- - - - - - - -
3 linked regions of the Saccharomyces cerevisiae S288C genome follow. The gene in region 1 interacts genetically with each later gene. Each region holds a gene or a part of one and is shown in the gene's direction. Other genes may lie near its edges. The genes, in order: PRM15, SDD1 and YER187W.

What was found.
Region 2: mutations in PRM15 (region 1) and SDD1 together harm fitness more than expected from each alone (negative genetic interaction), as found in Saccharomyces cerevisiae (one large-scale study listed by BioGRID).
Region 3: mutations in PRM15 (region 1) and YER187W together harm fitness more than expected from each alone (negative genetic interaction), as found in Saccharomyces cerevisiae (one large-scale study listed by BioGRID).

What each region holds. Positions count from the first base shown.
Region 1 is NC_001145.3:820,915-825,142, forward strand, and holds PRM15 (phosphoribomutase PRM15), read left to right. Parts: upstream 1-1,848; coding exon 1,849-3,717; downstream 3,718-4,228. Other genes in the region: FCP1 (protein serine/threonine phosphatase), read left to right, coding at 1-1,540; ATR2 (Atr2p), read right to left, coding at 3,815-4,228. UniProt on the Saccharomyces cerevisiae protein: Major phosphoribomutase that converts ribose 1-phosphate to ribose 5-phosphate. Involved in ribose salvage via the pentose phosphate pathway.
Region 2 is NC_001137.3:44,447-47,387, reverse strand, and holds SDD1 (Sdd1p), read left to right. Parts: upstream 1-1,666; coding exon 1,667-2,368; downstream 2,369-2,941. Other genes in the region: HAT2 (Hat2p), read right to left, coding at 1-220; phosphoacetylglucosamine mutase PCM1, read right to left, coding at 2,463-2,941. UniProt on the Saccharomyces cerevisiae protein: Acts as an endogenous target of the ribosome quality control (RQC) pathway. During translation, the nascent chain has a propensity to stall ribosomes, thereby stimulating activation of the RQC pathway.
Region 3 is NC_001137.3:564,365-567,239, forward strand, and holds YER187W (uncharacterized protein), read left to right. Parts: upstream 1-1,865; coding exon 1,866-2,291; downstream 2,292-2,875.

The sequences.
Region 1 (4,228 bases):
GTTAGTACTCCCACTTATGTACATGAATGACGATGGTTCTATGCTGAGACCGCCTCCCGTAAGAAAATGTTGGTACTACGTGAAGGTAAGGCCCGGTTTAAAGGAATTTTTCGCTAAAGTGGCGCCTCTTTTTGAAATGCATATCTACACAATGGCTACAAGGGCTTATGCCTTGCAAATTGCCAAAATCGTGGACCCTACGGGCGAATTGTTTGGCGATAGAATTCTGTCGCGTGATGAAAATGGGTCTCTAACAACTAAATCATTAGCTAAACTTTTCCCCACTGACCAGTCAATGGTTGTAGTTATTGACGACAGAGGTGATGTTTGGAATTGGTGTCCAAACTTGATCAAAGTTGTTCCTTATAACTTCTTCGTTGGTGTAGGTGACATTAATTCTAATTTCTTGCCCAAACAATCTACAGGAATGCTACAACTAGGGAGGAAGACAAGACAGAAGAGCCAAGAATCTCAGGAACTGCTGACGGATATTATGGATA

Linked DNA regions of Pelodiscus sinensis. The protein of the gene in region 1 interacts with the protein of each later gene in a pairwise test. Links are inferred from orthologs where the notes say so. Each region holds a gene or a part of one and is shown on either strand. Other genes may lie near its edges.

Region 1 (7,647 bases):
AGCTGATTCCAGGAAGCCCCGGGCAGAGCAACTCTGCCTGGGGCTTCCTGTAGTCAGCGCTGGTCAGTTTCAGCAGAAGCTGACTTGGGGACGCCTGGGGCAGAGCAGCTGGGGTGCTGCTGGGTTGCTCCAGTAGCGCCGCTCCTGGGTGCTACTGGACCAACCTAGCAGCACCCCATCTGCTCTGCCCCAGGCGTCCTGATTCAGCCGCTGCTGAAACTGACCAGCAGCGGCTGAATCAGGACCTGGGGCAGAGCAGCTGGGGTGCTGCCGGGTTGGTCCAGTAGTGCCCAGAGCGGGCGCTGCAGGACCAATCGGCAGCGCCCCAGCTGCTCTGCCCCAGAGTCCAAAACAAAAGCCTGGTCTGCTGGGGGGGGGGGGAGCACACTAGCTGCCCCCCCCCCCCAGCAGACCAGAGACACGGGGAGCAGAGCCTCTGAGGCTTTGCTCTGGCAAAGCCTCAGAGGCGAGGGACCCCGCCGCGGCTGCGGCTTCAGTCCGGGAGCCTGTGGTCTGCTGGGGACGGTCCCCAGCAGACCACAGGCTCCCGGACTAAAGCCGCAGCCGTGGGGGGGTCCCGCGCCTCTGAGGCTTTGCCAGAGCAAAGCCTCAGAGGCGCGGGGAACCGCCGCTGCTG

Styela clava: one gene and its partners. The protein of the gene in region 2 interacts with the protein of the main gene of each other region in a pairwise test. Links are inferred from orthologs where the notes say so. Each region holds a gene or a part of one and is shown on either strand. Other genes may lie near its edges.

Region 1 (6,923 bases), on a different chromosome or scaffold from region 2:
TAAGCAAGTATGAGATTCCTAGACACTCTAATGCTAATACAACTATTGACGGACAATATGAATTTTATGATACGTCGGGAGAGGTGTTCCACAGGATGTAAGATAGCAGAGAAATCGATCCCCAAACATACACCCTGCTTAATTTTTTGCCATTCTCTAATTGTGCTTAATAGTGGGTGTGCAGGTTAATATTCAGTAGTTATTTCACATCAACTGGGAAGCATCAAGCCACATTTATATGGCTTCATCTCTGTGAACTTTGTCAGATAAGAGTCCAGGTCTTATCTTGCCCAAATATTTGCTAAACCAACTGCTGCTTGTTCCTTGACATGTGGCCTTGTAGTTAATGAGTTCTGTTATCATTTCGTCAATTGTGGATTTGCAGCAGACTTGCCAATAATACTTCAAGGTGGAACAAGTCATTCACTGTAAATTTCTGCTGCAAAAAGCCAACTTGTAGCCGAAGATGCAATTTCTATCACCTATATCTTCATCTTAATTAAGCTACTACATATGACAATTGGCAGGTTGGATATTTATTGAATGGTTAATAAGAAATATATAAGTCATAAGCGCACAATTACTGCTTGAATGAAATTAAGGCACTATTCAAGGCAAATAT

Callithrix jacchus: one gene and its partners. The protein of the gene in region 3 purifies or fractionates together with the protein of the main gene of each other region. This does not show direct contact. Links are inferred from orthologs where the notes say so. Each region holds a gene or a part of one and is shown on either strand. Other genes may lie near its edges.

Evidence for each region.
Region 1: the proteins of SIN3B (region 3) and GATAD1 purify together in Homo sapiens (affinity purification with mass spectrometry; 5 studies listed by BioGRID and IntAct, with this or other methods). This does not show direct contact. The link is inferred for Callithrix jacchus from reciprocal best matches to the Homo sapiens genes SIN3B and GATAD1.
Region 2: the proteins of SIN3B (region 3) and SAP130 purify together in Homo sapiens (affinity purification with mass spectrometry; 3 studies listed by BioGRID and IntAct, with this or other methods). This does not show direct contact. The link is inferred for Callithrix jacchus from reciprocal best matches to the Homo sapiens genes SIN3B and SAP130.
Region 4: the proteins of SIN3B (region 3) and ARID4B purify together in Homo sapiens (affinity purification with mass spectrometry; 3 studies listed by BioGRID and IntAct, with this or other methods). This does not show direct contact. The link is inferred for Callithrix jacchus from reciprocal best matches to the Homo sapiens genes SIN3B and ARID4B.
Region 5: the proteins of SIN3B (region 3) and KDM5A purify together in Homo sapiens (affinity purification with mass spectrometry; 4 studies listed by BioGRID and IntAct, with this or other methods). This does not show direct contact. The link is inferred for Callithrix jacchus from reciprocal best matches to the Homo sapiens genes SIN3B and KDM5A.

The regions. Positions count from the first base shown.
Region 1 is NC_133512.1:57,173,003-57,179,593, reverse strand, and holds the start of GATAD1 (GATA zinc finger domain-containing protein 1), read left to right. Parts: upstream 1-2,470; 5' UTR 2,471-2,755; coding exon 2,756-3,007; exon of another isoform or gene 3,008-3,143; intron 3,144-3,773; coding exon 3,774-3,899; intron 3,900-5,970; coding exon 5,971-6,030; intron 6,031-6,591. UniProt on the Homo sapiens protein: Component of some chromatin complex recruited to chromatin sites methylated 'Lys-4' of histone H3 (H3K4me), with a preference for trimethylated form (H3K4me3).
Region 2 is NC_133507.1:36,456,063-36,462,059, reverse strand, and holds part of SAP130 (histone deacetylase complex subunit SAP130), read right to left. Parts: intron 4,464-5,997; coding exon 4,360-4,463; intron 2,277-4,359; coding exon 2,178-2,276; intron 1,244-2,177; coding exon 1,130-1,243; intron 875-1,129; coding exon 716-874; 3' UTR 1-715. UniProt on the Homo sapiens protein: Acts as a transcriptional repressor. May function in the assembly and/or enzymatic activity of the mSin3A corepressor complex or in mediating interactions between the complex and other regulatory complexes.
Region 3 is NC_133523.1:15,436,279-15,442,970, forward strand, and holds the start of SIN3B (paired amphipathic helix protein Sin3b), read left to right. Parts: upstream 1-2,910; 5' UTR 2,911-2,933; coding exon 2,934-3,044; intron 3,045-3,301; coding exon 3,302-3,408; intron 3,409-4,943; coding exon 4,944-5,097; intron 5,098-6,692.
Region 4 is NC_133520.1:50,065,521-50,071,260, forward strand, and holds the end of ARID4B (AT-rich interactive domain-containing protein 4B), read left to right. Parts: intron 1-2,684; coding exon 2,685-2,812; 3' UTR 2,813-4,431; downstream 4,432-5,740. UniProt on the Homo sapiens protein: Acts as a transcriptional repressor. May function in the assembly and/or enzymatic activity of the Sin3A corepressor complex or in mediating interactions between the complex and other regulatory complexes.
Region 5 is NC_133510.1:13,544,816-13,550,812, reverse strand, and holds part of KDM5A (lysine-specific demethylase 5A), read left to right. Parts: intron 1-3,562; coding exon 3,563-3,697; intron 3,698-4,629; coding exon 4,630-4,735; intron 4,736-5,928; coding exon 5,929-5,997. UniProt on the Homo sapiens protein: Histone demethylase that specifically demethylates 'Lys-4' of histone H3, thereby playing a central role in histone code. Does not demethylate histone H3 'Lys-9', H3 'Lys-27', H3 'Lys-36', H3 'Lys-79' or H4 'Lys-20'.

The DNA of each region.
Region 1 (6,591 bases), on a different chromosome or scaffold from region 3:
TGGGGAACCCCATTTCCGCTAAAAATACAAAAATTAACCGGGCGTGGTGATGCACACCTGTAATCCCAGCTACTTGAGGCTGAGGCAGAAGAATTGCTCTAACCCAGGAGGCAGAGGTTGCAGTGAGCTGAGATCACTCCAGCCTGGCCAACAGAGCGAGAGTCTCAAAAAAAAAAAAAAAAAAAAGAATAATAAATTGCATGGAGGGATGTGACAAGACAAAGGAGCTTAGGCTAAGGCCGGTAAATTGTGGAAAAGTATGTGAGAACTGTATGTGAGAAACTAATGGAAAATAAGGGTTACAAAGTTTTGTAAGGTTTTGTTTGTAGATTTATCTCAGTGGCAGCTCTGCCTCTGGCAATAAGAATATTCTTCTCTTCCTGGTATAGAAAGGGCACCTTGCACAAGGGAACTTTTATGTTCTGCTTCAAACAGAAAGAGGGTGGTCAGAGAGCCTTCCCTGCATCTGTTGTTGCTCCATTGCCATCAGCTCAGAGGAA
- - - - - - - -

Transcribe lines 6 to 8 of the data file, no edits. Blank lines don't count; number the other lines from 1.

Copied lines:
Region 1 is NC_001145.3:820,915-825,142, forward strand, and holds PRM15 (phosphoribomutase PRM15), read left to right. Parts: upstream 1-1,848; coding exon 1,849-3,717; downstream 3,718-4,228. Other genes in the region: FCP1 (protein serine/threonine phosphatase), read left to right, coding at 1-1,540; ATR2 (Atr2p), read right to left, coding at 3,815-4,228. UniProt on the Saccharomyces cerevisiae protein: Major phosphoribomutase that converts ribose 1-phosphate to ribose 5-phosphate. Involved in ribose salvage via the pentose phosphate pathway.
Region 2 is NC_001137.3:44,447-47,387, reverse strand, and holds SDD1 (Sdd1p), read left to right. Parts: upstream 1-1,666; coding exon 1,667-2,368; downstream 2,369-2,941. Other genes in the region: HAT2 (Hat2p), read right to left, coding at 1-220; phosphoacetylglucosamine mutase PCM1, read right to left, coding at 2,463-2,941. UniProt on the Saccharomyces cerevisiae protein: Acts as an endogenous target of the ribosome quality control (RQC) pathway. During translation, the nascent chain has a propensity to stall ribosomes, thereby stimulating activation of the RQC pathway.
Region 3 is NC_001137.3:564,365-567,239, forward strand, and holds YER187W (uncharacterized protein), read left to right. Parts: upstream 1-1,865; coding exon 1,866-2,291; downstream 2,292-2,875.